What’s Washed In — July 9, 2014

It’s been a busy week at the COASST office, with juve­nile com­mon murre wreck reports in two Hum­boldt loca­tions and lots of data com­ing in! If you hap­pen to see 10 or more beached birds of the same species on your sur­vey, check out Part 4 of the COASST Pro­to­col and let us know if you have any ques­tions about wrecks! We’re happy to help.

This week­end we have another low tide series, which means it’s a great time to head out for another sea star sur­vey or your very first, if you haven’t tried the sea star pro­to­col yet. More than 18 species of sea stars in the Pacific North­west are exhibit­ing signs of Sea Star Wast­ing Dis­ease, and we could really use your help to mon­i­tor sea stars on COASST beaches. Thank you again to those of you who have con­tributed thus far.  There is no way we could mon­i­tor such a large geo­graphic area with­out your help.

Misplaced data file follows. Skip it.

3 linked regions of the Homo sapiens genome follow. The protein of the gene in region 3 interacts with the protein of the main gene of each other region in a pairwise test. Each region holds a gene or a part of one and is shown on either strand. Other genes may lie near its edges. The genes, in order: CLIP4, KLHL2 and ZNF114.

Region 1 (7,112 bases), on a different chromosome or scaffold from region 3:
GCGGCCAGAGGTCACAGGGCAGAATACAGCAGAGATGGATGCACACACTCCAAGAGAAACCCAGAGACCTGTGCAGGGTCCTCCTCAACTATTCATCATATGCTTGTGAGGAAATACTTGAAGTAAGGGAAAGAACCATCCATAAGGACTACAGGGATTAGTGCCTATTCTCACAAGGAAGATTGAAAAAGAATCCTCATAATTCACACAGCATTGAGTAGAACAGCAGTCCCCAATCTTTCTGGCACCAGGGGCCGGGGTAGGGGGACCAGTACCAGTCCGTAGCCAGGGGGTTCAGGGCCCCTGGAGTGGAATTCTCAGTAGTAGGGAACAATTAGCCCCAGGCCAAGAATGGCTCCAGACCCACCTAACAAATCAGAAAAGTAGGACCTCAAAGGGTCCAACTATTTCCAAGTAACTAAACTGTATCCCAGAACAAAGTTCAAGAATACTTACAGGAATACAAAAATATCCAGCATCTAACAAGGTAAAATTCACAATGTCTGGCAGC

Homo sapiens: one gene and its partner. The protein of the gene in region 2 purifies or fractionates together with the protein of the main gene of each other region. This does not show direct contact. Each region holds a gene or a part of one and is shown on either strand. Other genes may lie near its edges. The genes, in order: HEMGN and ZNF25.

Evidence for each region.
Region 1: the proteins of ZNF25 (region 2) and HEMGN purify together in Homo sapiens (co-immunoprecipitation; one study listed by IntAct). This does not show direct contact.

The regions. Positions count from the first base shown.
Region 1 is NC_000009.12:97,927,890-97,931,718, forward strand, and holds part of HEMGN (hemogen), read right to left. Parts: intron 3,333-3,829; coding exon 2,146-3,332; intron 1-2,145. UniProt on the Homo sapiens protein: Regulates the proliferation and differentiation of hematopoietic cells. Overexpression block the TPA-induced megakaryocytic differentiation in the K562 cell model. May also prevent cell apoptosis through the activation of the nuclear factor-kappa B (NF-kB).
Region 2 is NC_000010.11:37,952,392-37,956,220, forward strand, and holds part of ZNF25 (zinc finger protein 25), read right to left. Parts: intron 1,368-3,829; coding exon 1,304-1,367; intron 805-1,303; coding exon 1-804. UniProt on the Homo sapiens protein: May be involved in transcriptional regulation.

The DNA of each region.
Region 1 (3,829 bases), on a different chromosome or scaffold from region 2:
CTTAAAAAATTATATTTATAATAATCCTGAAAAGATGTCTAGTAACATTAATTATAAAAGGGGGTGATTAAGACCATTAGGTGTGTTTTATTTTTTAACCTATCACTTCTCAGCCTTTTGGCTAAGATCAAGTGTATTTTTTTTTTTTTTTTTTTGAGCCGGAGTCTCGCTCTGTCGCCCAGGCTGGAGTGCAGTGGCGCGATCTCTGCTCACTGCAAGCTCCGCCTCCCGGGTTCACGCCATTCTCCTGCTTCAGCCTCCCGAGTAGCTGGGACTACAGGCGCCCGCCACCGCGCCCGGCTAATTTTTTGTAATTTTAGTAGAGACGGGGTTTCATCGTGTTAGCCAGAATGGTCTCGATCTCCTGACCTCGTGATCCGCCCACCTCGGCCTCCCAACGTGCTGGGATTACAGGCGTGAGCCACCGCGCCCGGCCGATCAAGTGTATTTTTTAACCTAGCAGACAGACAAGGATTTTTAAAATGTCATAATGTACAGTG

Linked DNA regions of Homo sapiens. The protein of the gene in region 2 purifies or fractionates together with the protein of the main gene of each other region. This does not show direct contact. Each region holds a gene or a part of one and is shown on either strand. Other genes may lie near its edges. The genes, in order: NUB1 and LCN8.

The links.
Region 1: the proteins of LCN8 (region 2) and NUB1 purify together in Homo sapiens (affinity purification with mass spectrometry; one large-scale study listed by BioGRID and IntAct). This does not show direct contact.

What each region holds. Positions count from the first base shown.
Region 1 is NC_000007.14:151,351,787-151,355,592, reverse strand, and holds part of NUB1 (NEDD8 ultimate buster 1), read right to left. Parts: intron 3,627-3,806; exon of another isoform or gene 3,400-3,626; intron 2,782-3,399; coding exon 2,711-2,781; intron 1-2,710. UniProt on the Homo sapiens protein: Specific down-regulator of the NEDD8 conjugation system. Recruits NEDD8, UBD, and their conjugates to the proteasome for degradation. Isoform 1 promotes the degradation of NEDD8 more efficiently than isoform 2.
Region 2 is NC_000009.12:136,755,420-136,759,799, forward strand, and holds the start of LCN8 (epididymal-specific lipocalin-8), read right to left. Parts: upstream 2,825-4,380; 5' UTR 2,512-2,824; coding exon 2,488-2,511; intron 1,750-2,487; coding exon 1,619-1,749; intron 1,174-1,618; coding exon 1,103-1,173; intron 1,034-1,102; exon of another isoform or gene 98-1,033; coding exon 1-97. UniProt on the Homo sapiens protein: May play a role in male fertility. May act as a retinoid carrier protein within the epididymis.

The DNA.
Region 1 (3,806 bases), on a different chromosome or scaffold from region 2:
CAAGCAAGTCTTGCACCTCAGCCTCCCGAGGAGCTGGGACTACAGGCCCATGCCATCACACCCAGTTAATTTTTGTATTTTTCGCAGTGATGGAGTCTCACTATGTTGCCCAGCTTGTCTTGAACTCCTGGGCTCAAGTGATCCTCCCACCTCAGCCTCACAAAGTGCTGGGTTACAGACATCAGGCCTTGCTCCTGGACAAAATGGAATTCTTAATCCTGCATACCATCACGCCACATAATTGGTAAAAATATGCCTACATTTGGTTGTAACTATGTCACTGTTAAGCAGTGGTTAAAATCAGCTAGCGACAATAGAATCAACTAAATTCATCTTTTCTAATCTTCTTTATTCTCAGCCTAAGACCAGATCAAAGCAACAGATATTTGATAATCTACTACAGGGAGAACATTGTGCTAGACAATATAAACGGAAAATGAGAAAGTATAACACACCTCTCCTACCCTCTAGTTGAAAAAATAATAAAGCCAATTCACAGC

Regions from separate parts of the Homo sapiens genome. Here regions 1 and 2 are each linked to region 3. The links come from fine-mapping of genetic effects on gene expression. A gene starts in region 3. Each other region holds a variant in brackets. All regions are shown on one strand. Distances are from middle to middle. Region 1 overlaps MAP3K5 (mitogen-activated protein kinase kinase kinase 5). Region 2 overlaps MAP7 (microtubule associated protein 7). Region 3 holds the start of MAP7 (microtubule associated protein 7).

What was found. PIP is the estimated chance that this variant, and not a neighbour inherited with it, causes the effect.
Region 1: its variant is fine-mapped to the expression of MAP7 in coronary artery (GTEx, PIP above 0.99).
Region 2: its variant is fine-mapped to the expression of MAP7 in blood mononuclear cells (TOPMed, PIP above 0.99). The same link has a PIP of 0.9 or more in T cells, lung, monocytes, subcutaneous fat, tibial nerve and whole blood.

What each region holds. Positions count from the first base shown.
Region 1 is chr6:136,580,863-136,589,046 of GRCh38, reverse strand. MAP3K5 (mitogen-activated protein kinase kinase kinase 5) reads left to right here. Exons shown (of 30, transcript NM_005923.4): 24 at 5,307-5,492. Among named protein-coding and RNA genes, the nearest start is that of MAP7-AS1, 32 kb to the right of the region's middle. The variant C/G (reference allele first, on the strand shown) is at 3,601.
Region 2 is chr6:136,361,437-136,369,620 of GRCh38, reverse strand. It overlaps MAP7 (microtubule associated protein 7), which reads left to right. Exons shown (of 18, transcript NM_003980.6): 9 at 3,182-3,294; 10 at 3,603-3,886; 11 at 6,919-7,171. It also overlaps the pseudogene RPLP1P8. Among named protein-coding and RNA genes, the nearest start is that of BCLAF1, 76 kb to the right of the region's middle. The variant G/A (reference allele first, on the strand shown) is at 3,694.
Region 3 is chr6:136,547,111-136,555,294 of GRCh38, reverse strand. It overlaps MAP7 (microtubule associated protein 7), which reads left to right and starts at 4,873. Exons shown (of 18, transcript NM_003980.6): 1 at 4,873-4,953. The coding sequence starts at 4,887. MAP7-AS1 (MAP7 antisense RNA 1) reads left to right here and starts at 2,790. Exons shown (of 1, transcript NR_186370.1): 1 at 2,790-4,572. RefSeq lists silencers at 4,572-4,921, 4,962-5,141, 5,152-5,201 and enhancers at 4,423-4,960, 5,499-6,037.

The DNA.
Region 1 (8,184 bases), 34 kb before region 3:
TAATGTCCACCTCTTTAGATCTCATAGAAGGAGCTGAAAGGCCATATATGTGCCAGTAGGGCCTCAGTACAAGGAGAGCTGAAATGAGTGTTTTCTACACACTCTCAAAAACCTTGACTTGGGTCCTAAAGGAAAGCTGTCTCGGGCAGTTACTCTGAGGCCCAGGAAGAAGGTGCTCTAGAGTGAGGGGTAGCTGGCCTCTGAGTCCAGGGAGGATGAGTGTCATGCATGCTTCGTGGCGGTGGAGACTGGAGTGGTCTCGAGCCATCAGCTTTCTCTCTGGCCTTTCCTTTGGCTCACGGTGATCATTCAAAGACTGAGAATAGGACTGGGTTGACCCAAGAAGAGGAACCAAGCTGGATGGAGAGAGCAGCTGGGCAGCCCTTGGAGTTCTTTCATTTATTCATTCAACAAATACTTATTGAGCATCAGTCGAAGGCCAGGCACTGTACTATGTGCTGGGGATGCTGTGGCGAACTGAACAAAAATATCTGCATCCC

We’ve had quite a few inter­est­ing finds on COASST beaches recently, includ­ing what we call a one-in-a-million bird! What does that mean? Let’s take a look at what’s washed in and find out!AWe haven’t seen a flood of this species hit the beaches like what we saw in the sum­mer of 2011 and 2012. Still, Brenda and Bill spot­ted one – only mea­sur­able part left is the tar­sus. Let’s take a look, start­ing with the foot key (tar­sus = 53mm): Webbed, go to Q2; com­pletely webbed, go to Q3; 3-webbed, 4th minute (=tiny) go to Q6; thin toe or nail only go to Q7; heel is flat, go to Q8; with this tar­sus, we’re at Tubenose: petrels – stop!

On TN1, we can see that what’s left of the wings is larger than 20cm, so pro­ceed to True Petrels. Bill is thin, long and dark – one of the shear­wa­ters! With a 53mm tar­sus, we’re out­side the range of the Short-tailed Shear­wa­ter, and just barely in the range of the Pink-footed Shear­wa­ter. The PFSH has a pale bill base – well, Sooty Shear­wa­ter it is!